Friday, December 16, 2016

John Key: the whatever man

(First published in the Nelson Mail and Manawatu Standard, December 14.)

I’m forced to admit that I don’t understand my fellow New Zealanders.

John Key was possibly our most popular prime minister in living memory, but even after his eight years in office I struggle to understand his appeal.

People call him charismatic. I must grudgingly accept that he is, although to me he's more enigmatic.

I used to think that a charismatic person was someone whose personality created a force field around them. David Lange in his glory days had that sort of charisma. So did Norman Kirk. Robert Muldoon, too, though in his case the force field was often malevolent.

Key’s appeal, on the other hand, seems to derive from his sheer ordinariness.  He comes across as bland, unexciting, even gauche.

He mangles the English language and has no oratorical skills. But if you accept that charisma means the ability to inspire followers with devotion and enthusiasm, which is the Oxford Dictionary’s definition, then Key certainly has it.

So what, if anything, can we conclude from this apparently unremarkable man’s remarkable popularity?

Perhaps we just have to accept that we’re rather dull people. We don’t like our politicians too mercurial. We prefer them to be one of us.

Perhaps, too, we like a politician who’s happy to make a fool of himself. Key’s participation in juvenile publicity stunts made me cringe, but many New Zealanders seemed to find it endearing. 

Maybe we like him for the same reason we like grey cars. New Zealand is the only country I know where grey is the most popular car colour. Even New Zealanders who buy fabulously expensive cars – Bentleys, Porsches and the like – opt for grey. We’re a grey country.

But of course Key’s façade of ordinariness is misleading, because it’s only what you see that’s ordinary. He rose to the global pinnacle of currency trading, a notoriously unforgiving business where only the sharpest and coolest operators survive, and when his interest shifted to politics he appear to conquer that effortlessly too.

The scholarly Don Brash, whom he deposed as National leader, never stood a chance. Think of the grinning gunfighter (played by Jack Palance) against the hapless sodbuster in the classic Western Shane.

In one sense, Key is similar to Richie McCaw. Like Key, McCaw doesn’t seem over-endowed with personal magnetism. He seemed awkward, unpolished and inarticulate in the public eye, but he was a national hero nonetheless.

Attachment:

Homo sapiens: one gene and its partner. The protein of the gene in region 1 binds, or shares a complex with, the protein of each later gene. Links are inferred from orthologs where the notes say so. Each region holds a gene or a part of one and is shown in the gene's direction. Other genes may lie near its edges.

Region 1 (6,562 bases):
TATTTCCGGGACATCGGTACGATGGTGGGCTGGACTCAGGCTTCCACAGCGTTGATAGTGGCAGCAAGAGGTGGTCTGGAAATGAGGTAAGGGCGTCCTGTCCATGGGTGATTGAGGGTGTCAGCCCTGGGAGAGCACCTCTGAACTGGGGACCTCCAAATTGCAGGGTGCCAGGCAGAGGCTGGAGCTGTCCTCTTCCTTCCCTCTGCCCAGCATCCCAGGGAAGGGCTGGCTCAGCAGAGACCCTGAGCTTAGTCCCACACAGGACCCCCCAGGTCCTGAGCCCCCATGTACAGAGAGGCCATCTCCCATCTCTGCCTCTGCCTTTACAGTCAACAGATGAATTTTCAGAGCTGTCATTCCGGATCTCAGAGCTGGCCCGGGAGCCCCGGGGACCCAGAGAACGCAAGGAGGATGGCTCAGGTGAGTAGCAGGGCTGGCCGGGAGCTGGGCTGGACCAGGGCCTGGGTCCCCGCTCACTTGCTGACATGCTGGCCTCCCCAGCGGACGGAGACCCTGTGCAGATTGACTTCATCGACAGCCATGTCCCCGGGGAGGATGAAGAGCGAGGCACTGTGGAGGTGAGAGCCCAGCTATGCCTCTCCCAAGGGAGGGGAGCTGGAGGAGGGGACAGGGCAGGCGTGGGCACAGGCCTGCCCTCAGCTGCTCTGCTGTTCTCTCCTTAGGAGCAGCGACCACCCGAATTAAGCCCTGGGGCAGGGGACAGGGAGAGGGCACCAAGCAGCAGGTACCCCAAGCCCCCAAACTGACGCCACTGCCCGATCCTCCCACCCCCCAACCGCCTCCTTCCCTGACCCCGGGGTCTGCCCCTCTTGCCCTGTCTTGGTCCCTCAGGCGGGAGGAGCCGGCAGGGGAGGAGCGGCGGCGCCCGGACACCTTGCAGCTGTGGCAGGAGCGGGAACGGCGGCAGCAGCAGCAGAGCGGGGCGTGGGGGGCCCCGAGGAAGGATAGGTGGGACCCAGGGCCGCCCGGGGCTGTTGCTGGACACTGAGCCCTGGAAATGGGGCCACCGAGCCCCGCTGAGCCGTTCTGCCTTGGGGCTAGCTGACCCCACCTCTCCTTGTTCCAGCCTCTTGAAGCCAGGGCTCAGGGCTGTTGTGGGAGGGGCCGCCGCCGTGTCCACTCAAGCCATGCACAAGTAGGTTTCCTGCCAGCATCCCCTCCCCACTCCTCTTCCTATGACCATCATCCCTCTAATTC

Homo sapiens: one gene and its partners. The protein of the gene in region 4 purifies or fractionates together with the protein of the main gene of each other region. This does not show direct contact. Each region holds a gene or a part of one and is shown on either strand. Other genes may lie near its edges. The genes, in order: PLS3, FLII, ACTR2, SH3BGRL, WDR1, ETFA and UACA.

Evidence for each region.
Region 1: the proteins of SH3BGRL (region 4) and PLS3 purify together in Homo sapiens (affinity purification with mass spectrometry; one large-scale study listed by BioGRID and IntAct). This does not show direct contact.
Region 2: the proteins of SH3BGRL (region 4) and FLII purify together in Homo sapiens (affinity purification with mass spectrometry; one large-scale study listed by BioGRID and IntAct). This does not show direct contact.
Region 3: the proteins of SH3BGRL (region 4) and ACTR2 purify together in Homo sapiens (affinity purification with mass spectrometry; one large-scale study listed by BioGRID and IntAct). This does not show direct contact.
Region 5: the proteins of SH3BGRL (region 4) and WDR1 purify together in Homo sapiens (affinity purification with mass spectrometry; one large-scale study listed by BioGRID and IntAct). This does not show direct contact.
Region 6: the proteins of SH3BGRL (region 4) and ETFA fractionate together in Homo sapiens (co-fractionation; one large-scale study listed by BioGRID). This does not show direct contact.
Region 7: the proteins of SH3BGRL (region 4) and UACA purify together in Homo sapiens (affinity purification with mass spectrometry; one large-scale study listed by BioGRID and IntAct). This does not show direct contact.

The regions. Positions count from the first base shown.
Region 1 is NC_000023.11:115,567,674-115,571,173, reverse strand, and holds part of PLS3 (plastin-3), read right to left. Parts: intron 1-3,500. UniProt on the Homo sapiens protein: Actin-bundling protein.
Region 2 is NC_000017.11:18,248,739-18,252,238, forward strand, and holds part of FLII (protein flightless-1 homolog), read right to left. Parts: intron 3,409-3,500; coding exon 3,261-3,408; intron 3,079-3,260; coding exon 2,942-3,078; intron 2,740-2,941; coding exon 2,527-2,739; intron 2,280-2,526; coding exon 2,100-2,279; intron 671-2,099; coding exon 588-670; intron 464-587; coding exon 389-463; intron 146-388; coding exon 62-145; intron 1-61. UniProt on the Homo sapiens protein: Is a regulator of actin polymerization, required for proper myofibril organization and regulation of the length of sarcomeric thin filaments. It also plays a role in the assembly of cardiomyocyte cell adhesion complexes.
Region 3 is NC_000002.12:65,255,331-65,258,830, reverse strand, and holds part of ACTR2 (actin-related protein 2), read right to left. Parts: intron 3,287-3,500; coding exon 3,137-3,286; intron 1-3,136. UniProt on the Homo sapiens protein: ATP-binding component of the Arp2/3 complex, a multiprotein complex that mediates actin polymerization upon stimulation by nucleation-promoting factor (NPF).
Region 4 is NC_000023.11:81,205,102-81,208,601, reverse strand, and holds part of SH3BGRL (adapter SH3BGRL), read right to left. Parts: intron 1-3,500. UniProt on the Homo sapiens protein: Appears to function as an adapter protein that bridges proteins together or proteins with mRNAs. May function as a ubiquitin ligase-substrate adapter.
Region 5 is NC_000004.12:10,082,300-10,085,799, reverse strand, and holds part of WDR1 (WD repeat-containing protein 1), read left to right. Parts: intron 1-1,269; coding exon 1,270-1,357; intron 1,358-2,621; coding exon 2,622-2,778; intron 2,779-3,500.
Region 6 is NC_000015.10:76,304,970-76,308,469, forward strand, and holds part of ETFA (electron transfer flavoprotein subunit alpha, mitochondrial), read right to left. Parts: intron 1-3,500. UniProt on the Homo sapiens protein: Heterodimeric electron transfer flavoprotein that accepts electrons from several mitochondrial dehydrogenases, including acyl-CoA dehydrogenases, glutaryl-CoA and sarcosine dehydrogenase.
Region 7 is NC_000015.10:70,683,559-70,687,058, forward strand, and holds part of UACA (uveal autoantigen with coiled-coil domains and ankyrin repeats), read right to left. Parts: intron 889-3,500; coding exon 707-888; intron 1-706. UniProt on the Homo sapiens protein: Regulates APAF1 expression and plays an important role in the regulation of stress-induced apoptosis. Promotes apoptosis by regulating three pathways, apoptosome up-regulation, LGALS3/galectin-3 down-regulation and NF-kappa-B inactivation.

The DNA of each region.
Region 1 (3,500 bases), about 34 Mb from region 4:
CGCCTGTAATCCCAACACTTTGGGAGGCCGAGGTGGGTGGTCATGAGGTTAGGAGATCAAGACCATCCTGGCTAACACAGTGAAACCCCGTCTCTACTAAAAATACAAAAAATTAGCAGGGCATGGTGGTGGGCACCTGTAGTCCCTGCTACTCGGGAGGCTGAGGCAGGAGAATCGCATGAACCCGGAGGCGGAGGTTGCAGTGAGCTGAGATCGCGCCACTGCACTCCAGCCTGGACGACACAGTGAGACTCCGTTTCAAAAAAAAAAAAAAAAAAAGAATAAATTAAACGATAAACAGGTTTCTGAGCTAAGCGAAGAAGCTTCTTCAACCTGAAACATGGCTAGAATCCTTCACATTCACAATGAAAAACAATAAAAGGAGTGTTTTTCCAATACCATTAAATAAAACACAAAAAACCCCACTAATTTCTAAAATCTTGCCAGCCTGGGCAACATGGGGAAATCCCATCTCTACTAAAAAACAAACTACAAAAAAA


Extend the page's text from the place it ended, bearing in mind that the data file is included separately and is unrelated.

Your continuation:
We judged McCaw by his results. And to be fair, Key’s performance too, judged on its economic results, was pretty good, even if Bill English was the man doing the hard graft behind the scenes while Key did the smiling and waving.

Not only did New Zealand come through the Global Financial Crisis relatively painlessly, but we performed exceptionally well in world tables measuring prosperity, human rights, health, education and social wellbeing – even the environment. Under Key, New Zealanders felt good about themselves.

Yet you can see why Brash gives him only five out of 10 for his performance. Key balked at the type of radical economic change that Brash thinks we need.  

In that respect too Key was in tune with the national psyche. One of the most perceptive of the post-mortems on his premiership came from the Right-leaning Manawatu Standard columnist Liam Hehir, who wrote that in a doggedly centrist country like ours, Key was about as good a prime minister as any conservative could reasonably hope for.

He may have disappointed conservative ideologues, but as Hehir wrote: “It’s not for politicians to try to sell policies for which there is no demand.” Our political history is strewn with the corpses of radical parties whose policies were rejected as too extreme.

Readers may deduce from the tone of this column that I was not an admirer of John Key as prime minister. I like politicians who stand for something, even if I don’t agree with them, and I never got the sense that Key stood for anything in particular.

At the end of his eight years in office I still couldn’t tell what his innermost values or ideals were, or even whether he had any. The most you could say was that he wanted New Zealand to succeed economically and to be respected – or at least noticed – on the world stage.

I got the sense that he would do whatever was expedient to achieve this. In fact I came to think of him as the “whatever” man, in the sense that he would generally do whatever was politically convenient. Often this meant taking the path of least resistance.

In this regard he was the consummate National Party politician. It has always been a party of pragmatists rather than one driven by ideology.

Now he’s handed the baton to another pragmatist, albeit one who gives the impression of having core conservative values. We don’t know what sort of prime minister English will be, but at least we can expect him to display a bit more gravitas than his predecessor. For that reason alone, I admit I’m relieved that Key is gone.